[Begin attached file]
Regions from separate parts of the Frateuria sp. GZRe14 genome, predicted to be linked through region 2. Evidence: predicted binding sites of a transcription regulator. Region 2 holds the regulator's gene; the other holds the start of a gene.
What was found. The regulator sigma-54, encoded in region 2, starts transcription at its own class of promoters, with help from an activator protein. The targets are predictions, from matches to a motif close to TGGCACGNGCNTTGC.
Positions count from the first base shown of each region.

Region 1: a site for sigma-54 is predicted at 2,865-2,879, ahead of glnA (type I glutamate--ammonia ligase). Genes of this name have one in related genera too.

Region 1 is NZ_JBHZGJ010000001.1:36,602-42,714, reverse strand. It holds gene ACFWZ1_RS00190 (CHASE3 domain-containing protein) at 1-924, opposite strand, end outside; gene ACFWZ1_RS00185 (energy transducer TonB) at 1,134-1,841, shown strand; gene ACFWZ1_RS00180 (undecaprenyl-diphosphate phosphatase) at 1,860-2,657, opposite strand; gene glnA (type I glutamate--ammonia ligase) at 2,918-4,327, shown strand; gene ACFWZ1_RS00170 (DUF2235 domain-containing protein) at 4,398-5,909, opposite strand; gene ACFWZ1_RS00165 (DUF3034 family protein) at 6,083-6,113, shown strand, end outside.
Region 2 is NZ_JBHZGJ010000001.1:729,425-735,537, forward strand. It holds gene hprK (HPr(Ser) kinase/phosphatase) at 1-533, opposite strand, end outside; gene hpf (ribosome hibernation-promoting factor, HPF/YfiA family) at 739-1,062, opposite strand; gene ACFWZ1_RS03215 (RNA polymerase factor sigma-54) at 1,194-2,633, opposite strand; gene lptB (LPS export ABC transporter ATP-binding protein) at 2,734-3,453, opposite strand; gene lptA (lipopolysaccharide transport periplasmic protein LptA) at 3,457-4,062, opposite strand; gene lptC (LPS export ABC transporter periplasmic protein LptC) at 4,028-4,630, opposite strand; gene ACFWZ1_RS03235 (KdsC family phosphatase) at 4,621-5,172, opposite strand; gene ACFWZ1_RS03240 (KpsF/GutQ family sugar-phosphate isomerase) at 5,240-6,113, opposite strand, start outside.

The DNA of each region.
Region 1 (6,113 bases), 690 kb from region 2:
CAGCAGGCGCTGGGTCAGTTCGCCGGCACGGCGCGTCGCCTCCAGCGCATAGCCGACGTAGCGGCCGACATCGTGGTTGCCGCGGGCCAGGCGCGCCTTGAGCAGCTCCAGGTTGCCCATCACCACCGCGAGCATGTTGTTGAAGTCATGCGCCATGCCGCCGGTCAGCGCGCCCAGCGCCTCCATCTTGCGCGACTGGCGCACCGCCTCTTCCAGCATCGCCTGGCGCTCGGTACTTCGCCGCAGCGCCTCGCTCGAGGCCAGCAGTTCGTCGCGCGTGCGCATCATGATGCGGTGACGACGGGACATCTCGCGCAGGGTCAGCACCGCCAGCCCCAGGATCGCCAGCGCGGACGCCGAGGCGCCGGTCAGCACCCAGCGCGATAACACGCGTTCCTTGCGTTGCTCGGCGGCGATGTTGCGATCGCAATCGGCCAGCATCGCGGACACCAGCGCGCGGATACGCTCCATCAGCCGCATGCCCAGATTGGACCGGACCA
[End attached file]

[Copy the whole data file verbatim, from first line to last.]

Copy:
Regions from separate parts of the Frateuria sp. GZRe14 genome, predicted to be linked through region 2. Evidence: predicted binding sites of a transcription regulator. Region 2 holds the regulator's gene; the other holds the start of a gene.
What was found. The regulator sigma-54, encoded in region 2, starts transcription at its own class of promoters, with help from an activator protein. The targets are predictions, from matches to a motif close to TGGCACGNGCNTTGC.
Positions count from the first base shown of each region.

Region 1: a site for sigma-54 is predicted at 2,865-2,879, ahead of glnA (type I glutamate--ammonia ligase). Genes of this name have one in related genera too.

Region 1 is NZ_JBHZGJ010000001.1:36,602-42,714, reverse strand. It holds gene ACFWZ1_RS00190 (CHASE3 domain-containing protein) at 1-924, opposite strand, end outside; gene ACFWZ1_RS00185 (energy transducer TonB) at 1,134-1,841, shown strand; gene ACFWZ1_RS00180 (undecaprenyl-diphosphate phosphatase) at 1,860-2,657, opposite strand; gene glnA (type I glutamate--ammonia ligase) at 2,918-4,327, shown strand; gene ACFWZ1_RS00170 (DUF2235 domain-containing protein) at 4,398-5,909, opposite strand; gene ACFWZ1_RS00165 (DUF3034 family protein) at 6,083-6,113, shown strand, end outside.
Region 2 is NZ_JBHZGJ010000001.1:729,425-735,537, forward strand. It holds gene hprK (HPr(Ser) kinase/phosphatase) at 1-533, opposite strand, end outside; gene hpf (ribosome hibernation-promoting factor, HPF/YfiA family) at 739-1,062, opposite strand; gene ACFWZ1_RS03215 (RNA polymerase factor sigma-54) at 1,194-2,633, opposite strand; gene lptB (LPS export ABC transporter ATP-binding protein) at 2,734-3,453, opposite strand; gene lptA (lipopolysaccharide transport periplasmic protein LptA) at 3,457-4,062, opposite strand; gene lptC (LPS export ABC transporter periplasmic protein LptC) at 4,028-4,630, opposite strand; gene ACFWZ1_RS03235 (KdsC family phosphatase) at 4,621-5,172, opposite strand; gene ACFWZ1_RS03240 (KpsF/GutQ family sugar-phosphate isomerase) at 5,240-6,113, opposite strand, start outside.

The DNA of each region.
Region 1 (6,113 bases), 690 kb from region 2:
CAGCAGGCGCTGGGTCAGTTCGCCGGCACGGCGCGTCGCCTCCAGCGCATAGCCGACGTAGCGGCCGACATCGTGGTTGCCGCGGGCCAGGCGCGCCTTGAGCAGCTCCAGGTTGCCCATCACCACCGCGAGCATGTTGTTGAAGTCATGCGCCATGCCGCCGGTCAGCGCGCCCAGCGCCTCCATCTTGCGCGACTGGCGCACCGCCTCTTCCAGCATCGCCTGGCGCTCGGTACTTCGCCGCAGCGCCTCGCTCGAGGCCAGCAGTTCGTCGCGCGTGCGCATCATGATGCGGTGACGACGGGACATCTCGCGCAGGGTCAGCACCGCCAGCCCCAGGATCGCCAGCGCGGACGCCGAGGCGCCGGTCAGCACCCAGCGCGATAACACGCGTTCCTTGCGTTGCTCGGCGGCGATGTTGCGATCGCAATCGGCCAGCATCGCGGACACCAGCGCGCGGATACGCTCCATCAGCCGCATGCCCAGATTGGACCGGACCA